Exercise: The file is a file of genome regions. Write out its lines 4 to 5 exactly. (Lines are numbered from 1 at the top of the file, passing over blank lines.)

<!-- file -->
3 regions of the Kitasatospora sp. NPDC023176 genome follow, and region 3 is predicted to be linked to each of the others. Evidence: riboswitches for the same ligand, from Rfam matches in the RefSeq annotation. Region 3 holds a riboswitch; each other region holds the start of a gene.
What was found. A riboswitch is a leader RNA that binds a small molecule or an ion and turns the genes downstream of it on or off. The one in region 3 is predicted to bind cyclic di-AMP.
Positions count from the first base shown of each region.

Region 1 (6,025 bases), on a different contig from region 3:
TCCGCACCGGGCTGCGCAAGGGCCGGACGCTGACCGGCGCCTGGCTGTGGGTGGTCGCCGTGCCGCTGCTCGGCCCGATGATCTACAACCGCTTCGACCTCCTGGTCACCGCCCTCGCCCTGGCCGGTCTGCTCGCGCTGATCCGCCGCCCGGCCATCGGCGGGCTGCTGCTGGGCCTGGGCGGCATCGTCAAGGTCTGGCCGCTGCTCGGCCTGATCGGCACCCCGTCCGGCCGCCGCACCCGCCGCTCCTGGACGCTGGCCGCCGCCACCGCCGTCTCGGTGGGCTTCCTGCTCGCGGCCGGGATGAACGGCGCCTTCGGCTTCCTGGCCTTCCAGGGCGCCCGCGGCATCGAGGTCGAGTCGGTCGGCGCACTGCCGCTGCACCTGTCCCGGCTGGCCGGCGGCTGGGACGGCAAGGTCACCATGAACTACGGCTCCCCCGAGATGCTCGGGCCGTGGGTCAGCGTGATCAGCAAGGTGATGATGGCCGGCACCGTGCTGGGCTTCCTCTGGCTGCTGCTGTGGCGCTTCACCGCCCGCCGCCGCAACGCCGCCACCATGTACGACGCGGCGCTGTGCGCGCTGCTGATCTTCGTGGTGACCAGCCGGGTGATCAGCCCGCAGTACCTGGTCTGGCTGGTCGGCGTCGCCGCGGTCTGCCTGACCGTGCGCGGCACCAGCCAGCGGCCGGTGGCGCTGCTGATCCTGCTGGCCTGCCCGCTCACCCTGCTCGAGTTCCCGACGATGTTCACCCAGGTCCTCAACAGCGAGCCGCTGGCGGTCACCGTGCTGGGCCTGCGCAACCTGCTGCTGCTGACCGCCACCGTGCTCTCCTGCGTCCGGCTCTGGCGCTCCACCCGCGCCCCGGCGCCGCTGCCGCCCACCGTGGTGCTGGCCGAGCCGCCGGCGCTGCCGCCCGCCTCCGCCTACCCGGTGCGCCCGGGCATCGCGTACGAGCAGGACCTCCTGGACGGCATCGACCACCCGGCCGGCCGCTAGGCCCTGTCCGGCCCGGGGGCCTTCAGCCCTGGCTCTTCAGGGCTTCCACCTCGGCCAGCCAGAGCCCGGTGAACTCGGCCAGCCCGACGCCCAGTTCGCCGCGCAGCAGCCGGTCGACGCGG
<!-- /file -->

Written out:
Region 1 (6,025 bases), on a different contig from region 3:
TCCGCACCGGGCTGCGCAAGGGCCGGACGCTGACCGGCGCCTGGCTGTGGGTGGTCGCCGTGCCGCTGCTCGGCCCGATGATCTACAACCGCTTCGACCTCCTGGTCACCGCCCTCGCCCTGGCCGGTCTGCTCGCGCTGATCCGCCGCCCGGCCATCGGCGGGCTGCTGCTGGGCCTGGGCGGCATCGTCAAGGTCTGGCCGCTGCTCGGCCTGATCGGCACCCCGTCCGGCCGCCGCACCCGCCGCTCCTGGACGCTGGCCGCCGCCACCGCCGTCTCGGTGGGCTTCCTGCTCGCGGCCGGGATGAACGGCGCCTTCGGCTTCCTGGCCTTCCAGGGCGCCCGCGGCATCGAGGTCGAGTCGGTCGGCGCACTGCCGCTGCACCTGTCCCGGCTGGCCGGCGGCTGGGACGGCAAGGTCACCATGAACTACGGCTCCCCCGAGATGCTCGGGCCGTGGGTCAGCGTGATCAGCAAGGTGATGATGGCCGGCACCGTGCTGGGCTTCCTCTGGCTGCTGCTGTGGCGCTTCACCGCCCGCCGCCGCAACGCCGCCACCATGTACGACGCGGCGCTGTGCGCGCTGCTGATCTTCGTGGTGACCAGCCGGGTGATCAGCCCGCAGTACCTGGTCTGGCTGGTCGGCGTCGCCGCGGTCTGCCTGACCGTGCGCGGCACCAGCCAGCGGCCGGTGGCGCTGCTGATCCTGCTGGCCTGCCCGCTCACCCTGCTCGAGTTCCCGACGATGTTCACCCAGGTCCTCAACAGCGAGCCGCTGGCGGTCACCGTGCTGGGCCTGCGCAACCTGCTGCTGCTGACCGCCACCGTGCTCTCCTGCGTCCGGCTCTGGCGCTCCACCCGCGCCCCGGCGCCGCTGCCGCCCACCGTGGTGCTGGCCGAGCCGCCGGCGCTGCCGCCCGCCTCCGCCTACCCGGTGCGCCCGGGCATCGCGTACGAGCAGGACCTCCTGGACGGCATCGACCACCCGGCCGGCCGCTAGGCCCTGTCCGGCCCGGGGGCCTTCAGCCCTGGCTCTTCAGGGCTTCCACCTCGGCCAGCCAGAGCCCGGTGAACTCGGCCAGCCCGACGCCCAGTTCGCCGCGCAGCAGCCGGTCGACGCGG